Des Moines Public Schools and Des Moines Performing Arts are partnering this week (again) to spread a simple but powerful message to LGBTQ youth in the community: It Gets Better.
IGB began in 2010 as a social media campaign in the wake of a spate of teen suicides. In the space of a decade, it’s mushroomed into a global multimedia phenomenon. The artistic branch of the movement tours the country under the auspices of the San Francisco Gay Men’s Chorus and is making the rounds in Des Moines through a series of sessions that includes assemblies and roundtable discussions at each of the five DMPS comprehensive high schools. Workshops are also scheduled with district administrators and school faculty. The troupe’s visit will culminate with a performance at the Civic Center on Saturday night that will include voices from all over town.
Tuesday morning the busy itinerary had the group at Lincoln High to sing songs from the upcoming show, share personal testimonies to the notion that It Gets Better and dialogue with students from not only Lincoln but also McCombs Middle School.
In between songs like Secrets and Less Than Perfect, cast members shared their experiences growing up and discovering their sexual identities. They recalled the joy and relief of realizing that religious and gay aren’t mutually exclusive traits, and that sometimes the last person in the family to realize and accept that one of us is gay is the gay one.
The San Francisco Gay Men’s Chorus began the gay choral movement in 1978, performing in public for the first time at an impromptu concert at City Hall after the assassination of openly gay San Francisco City Supervisor Harvey Milk. The group does not require that members identify as gay or bisexual. The eligibility requirements for SFGMC are to be at least 18 years of age, to self-identify as a man, and to pass the audition process.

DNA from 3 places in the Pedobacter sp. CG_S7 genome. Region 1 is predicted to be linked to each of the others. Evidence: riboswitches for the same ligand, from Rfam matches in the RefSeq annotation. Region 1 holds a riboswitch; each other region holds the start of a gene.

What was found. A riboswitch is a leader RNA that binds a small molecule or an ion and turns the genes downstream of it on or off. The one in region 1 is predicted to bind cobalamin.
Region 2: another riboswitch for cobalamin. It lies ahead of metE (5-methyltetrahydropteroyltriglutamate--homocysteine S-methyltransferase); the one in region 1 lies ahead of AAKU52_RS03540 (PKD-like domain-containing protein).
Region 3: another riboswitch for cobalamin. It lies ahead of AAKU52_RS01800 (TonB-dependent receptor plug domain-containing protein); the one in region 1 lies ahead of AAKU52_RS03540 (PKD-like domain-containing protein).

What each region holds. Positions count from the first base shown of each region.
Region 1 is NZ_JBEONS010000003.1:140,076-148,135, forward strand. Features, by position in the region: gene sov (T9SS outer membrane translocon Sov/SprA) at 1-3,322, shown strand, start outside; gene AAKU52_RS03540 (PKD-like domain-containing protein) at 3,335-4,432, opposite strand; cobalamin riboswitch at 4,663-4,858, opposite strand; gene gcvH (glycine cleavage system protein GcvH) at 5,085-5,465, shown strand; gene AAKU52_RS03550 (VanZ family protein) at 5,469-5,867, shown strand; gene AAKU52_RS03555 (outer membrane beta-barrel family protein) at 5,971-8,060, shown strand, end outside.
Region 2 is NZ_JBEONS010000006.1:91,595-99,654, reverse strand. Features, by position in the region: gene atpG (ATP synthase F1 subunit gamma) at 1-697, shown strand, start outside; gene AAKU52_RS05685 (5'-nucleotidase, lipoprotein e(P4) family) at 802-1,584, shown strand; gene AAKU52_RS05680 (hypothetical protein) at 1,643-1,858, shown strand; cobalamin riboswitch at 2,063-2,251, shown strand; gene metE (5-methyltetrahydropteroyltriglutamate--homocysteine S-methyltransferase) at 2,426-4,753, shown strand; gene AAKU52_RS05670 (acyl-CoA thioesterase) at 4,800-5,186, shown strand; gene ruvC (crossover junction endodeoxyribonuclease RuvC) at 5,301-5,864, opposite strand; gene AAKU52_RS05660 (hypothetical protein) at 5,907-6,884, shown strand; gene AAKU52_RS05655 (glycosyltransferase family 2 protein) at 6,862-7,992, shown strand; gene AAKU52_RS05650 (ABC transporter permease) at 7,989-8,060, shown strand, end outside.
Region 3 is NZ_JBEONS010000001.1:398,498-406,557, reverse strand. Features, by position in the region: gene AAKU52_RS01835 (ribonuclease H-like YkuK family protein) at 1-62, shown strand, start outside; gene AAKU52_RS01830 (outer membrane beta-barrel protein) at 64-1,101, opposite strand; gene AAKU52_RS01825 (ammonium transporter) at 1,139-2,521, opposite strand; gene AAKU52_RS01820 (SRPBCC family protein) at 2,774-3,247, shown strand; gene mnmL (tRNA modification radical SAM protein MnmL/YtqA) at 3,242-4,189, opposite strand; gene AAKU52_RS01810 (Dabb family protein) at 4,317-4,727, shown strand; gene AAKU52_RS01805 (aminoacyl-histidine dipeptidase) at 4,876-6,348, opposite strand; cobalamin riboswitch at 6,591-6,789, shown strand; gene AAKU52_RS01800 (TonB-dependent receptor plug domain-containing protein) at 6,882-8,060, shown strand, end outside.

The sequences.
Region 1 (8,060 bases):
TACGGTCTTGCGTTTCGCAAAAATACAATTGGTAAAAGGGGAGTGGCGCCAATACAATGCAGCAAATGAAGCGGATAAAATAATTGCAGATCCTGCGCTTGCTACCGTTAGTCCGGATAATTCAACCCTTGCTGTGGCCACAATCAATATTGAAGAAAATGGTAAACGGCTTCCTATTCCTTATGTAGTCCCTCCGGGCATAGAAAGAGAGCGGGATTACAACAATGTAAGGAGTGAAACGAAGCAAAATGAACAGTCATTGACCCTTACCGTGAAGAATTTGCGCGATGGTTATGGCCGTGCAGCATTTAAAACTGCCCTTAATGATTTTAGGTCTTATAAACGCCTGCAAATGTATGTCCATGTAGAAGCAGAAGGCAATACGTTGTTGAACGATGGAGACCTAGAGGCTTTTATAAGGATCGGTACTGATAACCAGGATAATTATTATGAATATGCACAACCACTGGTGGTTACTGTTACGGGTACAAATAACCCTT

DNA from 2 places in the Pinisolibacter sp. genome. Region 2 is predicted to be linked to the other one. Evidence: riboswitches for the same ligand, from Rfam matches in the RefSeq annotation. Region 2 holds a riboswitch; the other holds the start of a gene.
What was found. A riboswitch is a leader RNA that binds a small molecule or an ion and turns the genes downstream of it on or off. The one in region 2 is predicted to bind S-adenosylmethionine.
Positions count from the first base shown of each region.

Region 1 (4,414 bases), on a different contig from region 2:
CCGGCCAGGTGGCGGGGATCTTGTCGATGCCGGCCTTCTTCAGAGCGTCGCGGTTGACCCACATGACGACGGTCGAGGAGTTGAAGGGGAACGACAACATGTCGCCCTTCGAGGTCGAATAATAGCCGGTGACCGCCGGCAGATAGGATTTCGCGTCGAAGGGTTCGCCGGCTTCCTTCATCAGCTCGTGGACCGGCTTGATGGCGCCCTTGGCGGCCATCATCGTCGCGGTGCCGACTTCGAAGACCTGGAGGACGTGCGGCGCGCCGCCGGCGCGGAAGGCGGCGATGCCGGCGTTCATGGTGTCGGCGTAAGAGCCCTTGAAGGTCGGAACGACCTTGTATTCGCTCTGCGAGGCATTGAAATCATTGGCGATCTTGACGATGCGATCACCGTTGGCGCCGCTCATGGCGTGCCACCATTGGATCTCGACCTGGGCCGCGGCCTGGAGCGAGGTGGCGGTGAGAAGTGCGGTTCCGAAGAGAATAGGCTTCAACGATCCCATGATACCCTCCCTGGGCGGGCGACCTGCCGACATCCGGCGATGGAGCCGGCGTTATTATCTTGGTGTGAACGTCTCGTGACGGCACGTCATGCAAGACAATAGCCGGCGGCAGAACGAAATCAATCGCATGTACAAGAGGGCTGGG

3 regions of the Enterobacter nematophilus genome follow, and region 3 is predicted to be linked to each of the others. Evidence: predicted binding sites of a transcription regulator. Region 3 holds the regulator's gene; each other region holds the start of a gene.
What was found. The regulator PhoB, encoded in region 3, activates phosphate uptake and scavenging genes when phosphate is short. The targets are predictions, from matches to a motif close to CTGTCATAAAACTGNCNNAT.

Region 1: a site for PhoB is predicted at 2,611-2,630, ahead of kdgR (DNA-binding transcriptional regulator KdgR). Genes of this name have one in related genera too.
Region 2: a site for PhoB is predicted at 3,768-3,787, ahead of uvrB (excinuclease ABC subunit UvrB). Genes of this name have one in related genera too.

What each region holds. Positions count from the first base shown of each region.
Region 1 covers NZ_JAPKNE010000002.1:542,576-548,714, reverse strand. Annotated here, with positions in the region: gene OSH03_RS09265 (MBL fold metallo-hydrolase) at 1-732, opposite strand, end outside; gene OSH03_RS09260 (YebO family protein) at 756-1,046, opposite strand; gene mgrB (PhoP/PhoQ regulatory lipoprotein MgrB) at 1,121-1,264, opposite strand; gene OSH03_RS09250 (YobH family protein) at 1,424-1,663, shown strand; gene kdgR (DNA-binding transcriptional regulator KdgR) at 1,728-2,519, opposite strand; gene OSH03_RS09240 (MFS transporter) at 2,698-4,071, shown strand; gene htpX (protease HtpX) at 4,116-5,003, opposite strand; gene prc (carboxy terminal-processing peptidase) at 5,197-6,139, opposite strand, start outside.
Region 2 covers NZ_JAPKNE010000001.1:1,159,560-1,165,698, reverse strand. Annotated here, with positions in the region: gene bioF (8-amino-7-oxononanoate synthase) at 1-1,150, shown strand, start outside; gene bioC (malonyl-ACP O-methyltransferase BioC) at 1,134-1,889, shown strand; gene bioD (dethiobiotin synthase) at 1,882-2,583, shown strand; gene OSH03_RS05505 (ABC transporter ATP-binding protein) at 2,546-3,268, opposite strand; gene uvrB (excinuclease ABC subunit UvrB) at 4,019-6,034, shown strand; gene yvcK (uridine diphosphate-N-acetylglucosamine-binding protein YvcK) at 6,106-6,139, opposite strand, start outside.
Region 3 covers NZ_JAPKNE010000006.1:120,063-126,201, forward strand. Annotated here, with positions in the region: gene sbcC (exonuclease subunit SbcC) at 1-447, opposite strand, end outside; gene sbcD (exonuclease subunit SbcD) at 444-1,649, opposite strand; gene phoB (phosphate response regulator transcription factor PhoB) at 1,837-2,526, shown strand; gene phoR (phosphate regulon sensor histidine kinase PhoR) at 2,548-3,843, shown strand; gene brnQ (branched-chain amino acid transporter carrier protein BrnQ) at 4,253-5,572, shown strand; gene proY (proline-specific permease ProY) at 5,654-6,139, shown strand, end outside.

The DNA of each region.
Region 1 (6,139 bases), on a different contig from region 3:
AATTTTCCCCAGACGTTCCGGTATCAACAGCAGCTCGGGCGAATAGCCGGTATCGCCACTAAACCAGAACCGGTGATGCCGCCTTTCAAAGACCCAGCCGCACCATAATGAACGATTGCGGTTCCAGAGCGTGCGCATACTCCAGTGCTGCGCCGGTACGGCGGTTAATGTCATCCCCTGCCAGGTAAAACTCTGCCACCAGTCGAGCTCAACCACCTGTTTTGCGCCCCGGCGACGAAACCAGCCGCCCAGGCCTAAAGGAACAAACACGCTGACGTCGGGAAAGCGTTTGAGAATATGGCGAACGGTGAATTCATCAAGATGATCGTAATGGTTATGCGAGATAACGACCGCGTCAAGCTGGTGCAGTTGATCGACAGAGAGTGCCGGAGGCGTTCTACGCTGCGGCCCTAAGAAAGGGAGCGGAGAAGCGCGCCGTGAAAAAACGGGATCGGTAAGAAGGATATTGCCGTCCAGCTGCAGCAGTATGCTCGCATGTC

A Q&A session followed the music and the backstories at the Lincoln assembly in a program that was equal parts musical theater and documentary, but instead of the guests fielding questions from their audience, it was the other way around. The performers wanted to get a sense of what it’s like to be an LGBTQ teen in Des Moines in 2020.
Students at both schools said they feel supported by faculty and that progress is happening. Most DMPS secondary schools have GSAs (Gay Straight Alliances) and gender-neutral bathrooms.
So far, the IGB tour has reached 15,000 students in 18 cities across the country.
Besides the high school assemblies throughout the week, DMPS students are welcome at a piano cabaret in conjunction with Drake University’s Rainbow Union where students will have the chance to meet more members of the touring company and sing a few of the show tunes on Friday night.
The visit culminates with the public performance on the Civic Center stage Saturday night at 7:30 PM. Students involved in their school GSA organizations are eligible for free tickets and local choirs will join the cast onstage for the final musical number in the most poignant moment of the show.
That finale, More Friends Than You Know, sounded powerful sung by a septet in a partially filled auditorium at Lincoln on Tuesday. By Saturday night’s crescendo at the Civic Center, everyone there should have an idea of just how many.